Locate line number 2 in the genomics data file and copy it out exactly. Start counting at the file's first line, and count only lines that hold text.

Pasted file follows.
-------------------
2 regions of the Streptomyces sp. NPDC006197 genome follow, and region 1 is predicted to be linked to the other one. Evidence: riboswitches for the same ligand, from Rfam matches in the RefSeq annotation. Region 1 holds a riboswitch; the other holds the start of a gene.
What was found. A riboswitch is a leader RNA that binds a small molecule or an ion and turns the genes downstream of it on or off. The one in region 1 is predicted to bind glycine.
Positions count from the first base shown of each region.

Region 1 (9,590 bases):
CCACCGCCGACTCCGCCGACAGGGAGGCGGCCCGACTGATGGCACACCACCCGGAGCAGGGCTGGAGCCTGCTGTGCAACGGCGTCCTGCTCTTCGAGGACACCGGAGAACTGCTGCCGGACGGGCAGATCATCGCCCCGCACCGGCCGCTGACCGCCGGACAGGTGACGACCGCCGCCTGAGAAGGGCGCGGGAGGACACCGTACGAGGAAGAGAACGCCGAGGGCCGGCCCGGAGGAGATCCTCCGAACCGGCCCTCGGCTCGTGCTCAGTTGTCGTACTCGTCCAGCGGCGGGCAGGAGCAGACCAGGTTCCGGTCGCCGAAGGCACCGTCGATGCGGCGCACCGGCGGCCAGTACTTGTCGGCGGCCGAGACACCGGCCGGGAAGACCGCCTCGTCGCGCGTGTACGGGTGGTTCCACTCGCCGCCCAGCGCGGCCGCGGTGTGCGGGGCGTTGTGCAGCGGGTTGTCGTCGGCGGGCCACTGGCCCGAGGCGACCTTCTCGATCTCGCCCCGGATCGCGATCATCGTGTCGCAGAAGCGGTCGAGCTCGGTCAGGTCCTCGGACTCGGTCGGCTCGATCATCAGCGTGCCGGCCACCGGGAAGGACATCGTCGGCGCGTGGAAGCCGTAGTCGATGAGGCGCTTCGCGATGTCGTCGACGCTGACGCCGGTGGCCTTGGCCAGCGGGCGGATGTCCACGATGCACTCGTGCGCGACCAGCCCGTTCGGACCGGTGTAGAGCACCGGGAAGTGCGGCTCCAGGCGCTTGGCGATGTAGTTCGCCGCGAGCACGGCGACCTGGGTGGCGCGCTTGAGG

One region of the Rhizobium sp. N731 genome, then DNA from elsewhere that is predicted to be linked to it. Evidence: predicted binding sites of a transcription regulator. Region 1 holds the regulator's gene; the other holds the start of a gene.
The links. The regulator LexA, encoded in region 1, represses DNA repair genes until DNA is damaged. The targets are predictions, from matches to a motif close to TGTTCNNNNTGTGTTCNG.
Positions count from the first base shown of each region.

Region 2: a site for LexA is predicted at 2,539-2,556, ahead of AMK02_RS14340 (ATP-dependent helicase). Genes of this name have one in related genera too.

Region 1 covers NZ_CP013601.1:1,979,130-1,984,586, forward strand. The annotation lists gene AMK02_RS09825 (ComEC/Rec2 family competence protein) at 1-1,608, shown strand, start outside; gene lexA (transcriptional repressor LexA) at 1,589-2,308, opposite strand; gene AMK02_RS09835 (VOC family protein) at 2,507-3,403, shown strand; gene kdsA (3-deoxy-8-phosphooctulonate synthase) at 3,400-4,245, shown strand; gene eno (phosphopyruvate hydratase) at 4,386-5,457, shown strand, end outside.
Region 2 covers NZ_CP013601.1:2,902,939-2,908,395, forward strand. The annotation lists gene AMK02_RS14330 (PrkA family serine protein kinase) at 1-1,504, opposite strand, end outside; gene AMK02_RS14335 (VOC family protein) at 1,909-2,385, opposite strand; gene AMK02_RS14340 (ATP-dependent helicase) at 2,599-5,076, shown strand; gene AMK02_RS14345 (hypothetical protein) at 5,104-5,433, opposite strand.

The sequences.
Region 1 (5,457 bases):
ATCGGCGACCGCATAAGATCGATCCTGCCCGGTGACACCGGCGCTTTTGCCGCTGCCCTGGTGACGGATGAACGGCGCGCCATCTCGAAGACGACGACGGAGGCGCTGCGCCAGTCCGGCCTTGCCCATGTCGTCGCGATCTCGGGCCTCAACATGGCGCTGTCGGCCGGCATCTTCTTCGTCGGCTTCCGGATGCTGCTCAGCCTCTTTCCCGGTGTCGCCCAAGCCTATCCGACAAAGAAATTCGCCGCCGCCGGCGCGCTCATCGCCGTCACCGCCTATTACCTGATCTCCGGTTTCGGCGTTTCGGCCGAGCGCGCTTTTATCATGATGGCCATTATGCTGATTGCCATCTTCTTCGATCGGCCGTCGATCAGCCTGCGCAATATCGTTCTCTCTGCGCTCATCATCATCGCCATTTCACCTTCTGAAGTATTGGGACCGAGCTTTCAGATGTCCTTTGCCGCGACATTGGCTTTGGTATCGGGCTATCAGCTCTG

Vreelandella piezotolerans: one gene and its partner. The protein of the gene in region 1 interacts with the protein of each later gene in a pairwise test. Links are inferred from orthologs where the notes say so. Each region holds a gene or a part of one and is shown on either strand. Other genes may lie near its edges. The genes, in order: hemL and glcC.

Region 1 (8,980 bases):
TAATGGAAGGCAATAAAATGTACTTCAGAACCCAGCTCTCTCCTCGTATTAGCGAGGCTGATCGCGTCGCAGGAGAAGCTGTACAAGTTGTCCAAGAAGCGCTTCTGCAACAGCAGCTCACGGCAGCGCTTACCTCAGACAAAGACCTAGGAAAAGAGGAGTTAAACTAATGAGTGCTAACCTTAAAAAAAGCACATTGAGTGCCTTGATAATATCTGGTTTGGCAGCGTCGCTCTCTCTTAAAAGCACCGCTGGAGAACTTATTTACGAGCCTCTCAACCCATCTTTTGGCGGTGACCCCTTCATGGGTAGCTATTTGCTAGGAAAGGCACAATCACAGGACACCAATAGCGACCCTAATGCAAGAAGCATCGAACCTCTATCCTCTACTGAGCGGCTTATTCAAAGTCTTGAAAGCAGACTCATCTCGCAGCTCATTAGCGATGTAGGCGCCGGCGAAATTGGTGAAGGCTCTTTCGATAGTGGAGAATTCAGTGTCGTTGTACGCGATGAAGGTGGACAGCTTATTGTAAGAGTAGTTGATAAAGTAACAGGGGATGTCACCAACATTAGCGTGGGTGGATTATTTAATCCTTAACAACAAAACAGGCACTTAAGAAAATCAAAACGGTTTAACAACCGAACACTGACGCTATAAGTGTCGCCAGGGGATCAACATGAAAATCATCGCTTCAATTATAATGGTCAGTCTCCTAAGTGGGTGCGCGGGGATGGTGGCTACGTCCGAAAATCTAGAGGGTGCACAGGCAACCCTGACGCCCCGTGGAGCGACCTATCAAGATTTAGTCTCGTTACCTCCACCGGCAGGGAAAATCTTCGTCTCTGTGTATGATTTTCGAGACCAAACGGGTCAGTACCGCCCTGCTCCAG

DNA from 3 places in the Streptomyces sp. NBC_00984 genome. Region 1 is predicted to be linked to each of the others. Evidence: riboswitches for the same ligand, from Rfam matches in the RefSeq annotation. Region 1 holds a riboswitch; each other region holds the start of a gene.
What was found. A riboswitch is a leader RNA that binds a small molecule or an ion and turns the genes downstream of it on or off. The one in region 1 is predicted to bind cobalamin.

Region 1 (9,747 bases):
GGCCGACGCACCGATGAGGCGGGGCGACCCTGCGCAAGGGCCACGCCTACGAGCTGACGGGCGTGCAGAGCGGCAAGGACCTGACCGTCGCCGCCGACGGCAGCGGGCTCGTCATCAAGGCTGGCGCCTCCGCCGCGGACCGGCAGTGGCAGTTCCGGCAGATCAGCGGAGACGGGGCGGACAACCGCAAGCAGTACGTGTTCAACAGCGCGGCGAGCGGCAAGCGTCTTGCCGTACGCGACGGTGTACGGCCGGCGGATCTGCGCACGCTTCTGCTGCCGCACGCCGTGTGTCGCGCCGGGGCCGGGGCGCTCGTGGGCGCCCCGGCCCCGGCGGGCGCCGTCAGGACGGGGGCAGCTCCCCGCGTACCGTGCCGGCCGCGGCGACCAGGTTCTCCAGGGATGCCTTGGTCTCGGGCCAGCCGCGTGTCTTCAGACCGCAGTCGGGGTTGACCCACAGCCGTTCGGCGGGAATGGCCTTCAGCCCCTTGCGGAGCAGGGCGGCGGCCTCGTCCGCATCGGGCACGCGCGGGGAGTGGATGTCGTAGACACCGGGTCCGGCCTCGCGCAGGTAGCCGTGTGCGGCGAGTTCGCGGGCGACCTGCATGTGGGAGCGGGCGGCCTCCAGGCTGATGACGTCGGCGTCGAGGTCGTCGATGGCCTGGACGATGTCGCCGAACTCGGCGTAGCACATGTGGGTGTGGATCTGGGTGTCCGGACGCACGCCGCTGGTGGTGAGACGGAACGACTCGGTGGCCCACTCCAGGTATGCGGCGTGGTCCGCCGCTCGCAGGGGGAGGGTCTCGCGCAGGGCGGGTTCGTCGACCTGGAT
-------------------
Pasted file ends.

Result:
What was found. A riboswitch is a leader RNA that binds a small molecule or an ion and turns the genes downstream of it on or off. The one in region 1 is predicted to bind glycine.